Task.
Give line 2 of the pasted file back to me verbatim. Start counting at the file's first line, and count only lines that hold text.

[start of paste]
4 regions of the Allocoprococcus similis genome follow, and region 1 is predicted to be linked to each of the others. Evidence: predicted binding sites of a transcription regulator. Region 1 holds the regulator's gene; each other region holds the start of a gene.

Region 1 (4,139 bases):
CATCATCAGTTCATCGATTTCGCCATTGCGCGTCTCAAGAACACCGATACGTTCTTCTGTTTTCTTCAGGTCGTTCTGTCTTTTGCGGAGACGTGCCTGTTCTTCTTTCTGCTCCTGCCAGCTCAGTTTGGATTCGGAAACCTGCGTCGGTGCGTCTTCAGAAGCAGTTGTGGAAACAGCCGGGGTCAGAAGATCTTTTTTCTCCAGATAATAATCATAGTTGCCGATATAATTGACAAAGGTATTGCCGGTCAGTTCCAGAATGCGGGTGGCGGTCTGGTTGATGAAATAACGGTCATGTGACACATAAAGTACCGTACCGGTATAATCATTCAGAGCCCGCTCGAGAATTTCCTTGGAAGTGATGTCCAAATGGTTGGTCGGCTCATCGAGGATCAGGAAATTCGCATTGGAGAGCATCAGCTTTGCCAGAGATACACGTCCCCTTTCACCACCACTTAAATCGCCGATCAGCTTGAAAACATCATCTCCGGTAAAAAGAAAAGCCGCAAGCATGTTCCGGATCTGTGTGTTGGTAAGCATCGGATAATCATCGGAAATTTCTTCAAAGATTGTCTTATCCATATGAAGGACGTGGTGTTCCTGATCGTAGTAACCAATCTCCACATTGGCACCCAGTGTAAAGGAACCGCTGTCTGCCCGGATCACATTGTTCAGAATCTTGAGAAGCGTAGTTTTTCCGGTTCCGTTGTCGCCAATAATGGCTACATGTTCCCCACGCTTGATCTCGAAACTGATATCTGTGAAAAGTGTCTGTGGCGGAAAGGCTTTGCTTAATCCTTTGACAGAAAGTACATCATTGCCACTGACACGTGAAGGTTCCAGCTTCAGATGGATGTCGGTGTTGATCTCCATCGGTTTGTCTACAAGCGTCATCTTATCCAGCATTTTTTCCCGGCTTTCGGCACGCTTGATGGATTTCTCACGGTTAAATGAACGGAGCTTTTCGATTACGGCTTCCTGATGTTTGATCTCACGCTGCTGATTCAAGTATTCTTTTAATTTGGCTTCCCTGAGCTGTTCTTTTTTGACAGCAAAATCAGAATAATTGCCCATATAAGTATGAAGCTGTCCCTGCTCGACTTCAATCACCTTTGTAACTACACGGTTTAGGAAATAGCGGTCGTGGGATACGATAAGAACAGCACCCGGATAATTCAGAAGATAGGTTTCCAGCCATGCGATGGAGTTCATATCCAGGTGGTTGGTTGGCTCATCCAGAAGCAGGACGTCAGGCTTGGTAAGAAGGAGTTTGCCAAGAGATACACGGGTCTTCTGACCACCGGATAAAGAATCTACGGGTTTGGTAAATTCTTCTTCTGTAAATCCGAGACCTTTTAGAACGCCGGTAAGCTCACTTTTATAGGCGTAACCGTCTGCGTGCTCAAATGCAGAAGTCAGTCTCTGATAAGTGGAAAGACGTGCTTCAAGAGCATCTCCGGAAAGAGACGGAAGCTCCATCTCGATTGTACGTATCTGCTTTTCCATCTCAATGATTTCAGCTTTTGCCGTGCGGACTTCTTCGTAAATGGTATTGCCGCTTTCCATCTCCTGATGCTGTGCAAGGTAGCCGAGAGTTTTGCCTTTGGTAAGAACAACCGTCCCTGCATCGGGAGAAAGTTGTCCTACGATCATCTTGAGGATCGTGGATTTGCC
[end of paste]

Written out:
Region 1 (4,139 bases):